Book is less funny, more strident departure for Moore
Book Review by Marc Becker
Michael Moore, Dude, Where's My Country?
The allegedly “liberal” media keep assuring us that this country has taken a sharp turn to the right, but the recent success of a series of decidedly left-of-center books challenges that perception. Perhaps the most recognized of these counter-current books is Al Franken’s Lies (And the Lying Liars Who Tell Them): A Fair and Balanced Look at the Right that shot to the number one slot on the bestseller lists when Fox News attempted to sue Franken for copyright infringement for his use of the phrase “fair and balanced.” Franken later joked that the judge inadvertently gave Fox their new slogan when he dismissed the lawsuit as “wholly without merit.”
In addition to Franken’s book, Molly Ivins has recently published Bushwhacked: Life in George W. Bush's America and Jim Hightower has published Thieves In High Places: They've Stolen Our Country--And It’s Time To Take It Back. The most recent addition to this growing list of liberal bestsellers is Michael Moore’s Dude, Where’s My Country? Moore made headlines this spring when he used his acceptance speech at the Oscars for his award-winning documentary Bowling for Columbine to condemn Bush’s illegal and unjustified war on Iraq.
Moore can often be hilariously funny while attacking the political establishment from his working class/populist orientation. Perhaps given the desperate straits in which the U.S. finds itself, Dude, Where’s My Country? is less funny and more strident than some of his earlier works. It is also thought-provoking, similar to the parts in Bowling for Columbine where the audience stops laughing and is left to ponder why exactly it is that domestic homicide is much a bigger problem in the U.S. than in other countries. There are no easy, simple answers, and Moore does not pretend to give us any.
In Dude, Where’s My Country?, Moore raises more questions than he answers. At points he seems to slide toward conspiracy theories (why was bin Laden’s family allowed to leave the U.S. in the aftermath of the events of September 11, 2001 while the rest of air traffic in the country was grounded?) that tend to take the focus off of a structural analysis of society. Most of his questions are good, however, and really do deserve answers. For example, how did Bush get so many people to buy into what were so obviously blatant lies about alleged ties between Osama bin Laden and Saddam Hussein, and Iraq’s phantom weapons of mass destruction. And what is it with the Christian Right’s support for Bush when he constantly lies about his past, his business relations with Enron and Harkin Oil, and the war against Iraq. His economic policies, geared to help the richest 1 percent of the population, are as damaging to them as they are to the rest of us.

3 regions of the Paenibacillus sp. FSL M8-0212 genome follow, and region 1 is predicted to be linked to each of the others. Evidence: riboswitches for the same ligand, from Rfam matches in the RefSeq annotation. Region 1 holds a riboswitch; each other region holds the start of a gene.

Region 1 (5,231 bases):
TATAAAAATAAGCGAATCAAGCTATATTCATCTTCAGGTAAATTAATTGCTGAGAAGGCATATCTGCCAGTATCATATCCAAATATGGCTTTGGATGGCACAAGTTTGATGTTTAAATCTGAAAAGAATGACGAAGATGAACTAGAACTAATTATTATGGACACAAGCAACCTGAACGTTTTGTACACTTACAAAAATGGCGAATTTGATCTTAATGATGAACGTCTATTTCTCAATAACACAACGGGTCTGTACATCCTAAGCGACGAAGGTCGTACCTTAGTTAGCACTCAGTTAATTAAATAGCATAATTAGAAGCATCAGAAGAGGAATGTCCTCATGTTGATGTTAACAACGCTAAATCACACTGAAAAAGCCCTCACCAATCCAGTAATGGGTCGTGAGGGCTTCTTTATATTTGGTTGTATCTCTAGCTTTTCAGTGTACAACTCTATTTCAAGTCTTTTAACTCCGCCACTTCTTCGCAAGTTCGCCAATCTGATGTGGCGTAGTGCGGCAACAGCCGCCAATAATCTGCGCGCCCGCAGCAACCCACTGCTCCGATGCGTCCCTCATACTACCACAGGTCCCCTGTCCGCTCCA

Moore claims that although many people in the U.S. eschew the label “liberal” because of its negative association with “wimpy” Democratic Party leadership, there is a left-majority on key issues of health care, the environment, and civil rights. Moore claims that in traveling around the country, there is a great deal of discontent with Bush and his conservative policies. He argues that it is time to close this “Great Disconnect” between a fundamentally progressive electorate and a right-wing that has captured control over the country.
The book closes with concrete suggestions for talking to conservatives (emphasize their own selfish interests and how Republican polices do not favor them) and a plan of action for removing Bush from the White House (vote!).